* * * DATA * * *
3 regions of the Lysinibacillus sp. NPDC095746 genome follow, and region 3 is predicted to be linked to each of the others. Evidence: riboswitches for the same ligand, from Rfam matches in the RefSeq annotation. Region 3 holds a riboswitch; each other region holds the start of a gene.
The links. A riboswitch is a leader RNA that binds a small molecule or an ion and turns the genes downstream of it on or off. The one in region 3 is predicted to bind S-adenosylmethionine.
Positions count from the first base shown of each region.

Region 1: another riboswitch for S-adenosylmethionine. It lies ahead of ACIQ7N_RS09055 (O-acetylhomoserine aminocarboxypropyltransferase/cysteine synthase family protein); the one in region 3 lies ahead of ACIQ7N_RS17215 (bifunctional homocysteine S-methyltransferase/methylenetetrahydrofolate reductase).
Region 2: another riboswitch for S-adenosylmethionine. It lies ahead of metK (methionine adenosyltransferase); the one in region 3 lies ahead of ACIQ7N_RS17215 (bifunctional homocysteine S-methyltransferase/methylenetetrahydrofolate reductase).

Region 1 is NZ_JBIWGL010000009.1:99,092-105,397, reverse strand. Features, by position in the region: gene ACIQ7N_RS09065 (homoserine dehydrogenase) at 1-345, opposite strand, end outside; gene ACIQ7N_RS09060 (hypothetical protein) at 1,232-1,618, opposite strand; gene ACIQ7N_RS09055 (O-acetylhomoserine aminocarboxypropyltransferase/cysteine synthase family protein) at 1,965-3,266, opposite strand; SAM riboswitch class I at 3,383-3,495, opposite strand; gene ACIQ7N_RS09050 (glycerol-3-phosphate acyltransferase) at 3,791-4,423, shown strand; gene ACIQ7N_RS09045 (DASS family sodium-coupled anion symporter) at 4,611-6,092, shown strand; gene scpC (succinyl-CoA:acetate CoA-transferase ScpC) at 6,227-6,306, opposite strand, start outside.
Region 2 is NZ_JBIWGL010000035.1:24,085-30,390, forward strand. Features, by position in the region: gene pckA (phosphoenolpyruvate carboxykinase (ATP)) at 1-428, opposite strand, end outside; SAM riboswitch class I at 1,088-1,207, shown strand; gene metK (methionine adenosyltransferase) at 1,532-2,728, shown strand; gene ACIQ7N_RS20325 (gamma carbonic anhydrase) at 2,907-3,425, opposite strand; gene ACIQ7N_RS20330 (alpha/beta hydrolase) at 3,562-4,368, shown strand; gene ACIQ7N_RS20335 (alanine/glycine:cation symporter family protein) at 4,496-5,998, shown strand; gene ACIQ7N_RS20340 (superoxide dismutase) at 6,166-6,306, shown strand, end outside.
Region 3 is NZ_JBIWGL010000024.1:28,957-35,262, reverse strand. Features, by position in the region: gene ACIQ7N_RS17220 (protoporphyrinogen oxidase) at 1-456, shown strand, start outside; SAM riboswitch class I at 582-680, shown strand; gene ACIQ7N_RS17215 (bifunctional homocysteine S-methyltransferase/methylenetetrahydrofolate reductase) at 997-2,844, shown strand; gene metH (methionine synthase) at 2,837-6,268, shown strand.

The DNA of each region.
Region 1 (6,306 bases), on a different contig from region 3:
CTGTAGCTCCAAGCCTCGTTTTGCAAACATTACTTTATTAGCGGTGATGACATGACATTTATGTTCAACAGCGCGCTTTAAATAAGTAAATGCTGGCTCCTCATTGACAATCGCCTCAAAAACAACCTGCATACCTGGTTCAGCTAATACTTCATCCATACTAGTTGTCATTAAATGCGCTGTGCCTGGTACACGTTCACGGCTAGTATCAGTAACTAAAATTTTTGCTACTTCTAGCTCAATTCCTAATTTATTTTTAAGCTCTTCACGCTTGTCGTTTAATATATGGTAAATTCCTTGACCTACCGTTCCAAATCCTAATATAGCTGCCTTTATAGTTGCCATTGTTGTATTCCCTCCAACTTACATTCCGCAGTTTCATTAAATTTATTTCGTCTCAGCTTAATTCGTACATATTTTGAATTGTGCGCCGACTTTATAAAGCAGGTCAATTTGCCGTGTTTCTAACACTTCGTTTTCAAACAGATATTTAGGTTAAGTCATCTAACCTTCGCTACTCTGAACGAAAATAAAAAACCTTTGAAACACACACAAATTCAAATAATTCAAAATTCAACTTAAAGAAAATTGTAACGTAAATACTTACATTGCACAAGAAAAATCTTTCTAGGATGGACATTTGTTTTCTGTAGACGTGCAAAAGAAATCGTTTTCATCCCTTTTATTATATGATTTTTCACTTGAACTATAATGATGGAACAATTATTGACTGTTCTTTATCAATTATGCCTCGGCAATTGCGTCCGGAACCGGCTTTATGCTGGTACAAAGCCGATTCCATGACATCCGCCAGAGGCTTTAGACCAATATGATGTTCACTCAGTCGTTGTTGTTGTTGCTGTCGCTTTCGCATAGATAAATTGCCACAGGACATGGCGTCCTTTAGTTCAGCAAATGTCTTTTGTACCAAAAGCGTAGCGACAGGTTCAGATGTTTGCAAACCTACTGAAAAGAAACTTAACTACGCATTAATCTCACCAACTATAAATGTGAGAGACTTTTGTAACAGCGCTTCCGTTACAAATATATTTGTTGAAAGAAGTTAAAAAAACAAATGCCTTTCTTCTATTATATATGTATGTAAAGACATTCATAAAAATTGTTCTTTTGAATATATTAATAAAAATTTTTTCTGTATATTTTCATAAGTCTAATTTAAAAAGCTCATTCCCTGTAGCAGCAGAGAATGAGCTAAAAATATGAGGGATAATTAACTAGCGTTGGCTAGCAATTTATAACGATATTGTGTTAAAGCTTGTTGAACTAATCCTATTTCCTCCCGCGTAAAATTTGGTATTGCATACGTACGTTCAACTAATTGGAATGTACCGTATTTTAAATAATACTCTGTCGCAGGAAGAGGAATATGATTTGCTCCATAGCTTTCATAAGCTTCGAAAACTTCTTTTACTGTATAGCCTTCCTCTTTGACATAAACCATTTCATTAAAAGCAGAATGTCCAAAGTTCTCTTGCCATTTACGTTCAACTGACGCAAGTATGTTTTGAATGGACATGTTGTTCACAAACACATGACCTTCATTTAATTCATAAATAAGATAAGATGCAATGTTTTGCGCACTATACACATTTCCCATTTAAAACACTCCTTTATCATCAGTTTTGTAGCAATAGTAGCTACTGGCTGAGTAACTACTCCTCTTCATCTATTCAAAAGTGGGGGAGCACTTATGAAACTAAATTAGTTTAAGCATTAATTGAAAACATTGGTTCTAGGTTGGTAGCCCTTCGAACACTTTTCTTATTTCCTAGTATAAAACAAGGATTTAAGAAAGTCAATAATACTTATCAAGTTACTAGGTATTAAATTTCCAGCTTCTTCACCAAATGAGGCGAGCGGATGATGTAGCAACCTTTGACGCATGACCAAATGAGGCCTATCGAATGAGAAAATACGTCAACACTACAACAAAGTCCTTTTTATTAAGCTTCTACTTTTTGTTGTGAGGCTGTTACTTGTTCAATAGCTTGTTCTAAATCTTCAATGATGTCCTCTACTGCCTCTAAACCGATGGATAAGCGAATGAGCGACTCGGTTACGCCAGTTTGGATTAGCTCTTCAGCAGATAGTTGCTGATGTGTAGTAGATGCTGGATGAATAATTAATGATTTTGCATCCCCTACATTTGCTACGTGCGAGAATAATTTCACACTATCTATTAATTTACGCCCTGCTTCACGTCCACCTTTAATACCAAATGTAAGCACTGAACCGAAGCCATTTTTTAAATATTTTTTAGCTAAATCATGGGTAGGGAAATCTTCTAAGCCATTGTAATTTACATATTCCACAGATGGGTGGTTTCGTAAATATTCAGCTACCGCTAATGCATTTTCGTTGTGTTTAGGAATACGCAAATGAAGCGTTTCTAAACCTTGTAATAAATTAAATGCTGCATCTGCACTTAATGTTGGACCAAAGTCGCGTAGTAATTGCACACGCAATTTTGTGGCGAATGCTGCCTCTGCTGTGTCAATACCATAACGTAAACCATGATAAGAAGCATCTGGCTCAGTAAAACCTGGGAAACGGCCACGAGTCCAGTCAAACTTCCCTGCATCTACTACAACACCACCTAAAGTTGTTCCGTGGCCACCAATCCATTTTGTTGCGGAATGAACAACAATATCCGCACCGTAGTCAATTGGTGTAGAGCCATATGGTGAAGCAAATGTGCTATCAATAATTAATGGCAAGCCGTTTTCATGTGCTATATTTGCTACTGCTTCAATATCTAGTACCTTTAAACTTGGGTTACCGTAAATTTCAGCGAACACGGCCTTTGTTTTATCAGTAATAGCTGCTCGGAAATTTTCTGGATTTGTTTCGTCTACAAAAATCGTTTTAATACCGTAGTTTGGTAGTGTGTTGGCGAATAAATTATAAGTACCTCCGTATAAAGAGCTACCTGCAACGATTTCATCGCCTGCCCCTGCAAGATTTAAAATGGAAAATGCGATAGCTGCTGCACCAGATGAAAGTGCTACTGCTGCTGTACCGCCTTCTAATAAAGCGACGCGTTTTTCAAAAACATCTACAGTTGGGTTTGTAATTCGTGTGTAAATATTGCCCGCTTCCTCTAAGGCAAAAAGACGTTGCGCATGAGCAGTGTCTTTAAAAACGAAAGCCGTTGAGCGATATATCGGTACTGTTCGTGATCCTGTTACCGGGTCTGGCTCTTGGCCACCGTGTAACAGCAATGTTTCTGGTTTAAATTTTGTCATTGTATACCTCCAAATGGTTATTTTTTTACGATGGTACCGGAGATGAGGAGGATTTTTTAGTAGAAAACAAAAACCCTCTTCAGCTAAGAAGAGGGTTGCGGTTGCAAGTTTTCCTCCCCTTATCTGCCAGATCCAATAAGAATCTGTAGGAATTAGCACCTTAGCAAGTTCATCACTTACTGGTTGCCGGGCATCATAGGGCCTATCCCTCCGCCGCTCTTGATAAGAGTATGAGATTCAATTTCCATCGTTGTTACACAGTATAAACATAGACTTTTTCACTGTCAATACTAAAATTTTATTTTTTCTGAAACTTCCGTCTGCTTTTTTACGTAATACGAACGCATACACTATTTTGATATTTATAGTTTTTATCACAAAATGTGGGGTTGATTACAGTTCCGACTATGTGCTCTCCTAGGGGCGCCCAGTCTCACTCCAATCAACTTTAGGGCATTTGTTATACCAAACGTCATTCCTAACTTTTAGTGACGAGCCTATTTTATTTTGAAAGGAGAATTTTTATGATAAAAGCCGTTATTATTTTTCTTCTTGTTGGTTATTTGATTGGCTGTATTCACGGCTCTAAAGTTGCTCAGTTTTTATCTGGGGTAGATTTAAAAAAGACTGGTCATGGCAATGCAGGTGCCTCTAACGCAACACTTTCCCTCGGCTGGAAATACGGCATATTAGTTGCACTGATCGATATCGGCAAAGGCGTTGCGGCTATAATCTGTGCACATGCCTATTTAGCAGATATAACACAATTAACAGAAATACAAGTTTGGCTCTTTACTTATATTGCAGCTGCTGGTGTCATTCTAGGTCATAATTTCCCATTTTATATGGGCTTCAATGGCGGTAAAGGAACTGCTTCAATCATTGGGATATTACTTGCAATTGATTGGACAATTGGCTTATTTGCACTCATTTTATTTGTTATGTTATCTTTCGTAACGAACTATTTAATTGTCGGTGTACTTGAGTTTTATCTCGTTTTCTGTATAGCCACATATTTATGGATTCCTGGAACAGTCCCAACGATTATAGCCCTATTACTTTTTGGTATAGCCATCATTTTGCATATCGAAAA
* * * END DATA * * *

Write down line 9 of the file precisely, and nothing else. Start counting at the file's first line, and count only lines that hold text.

The DNA of each region.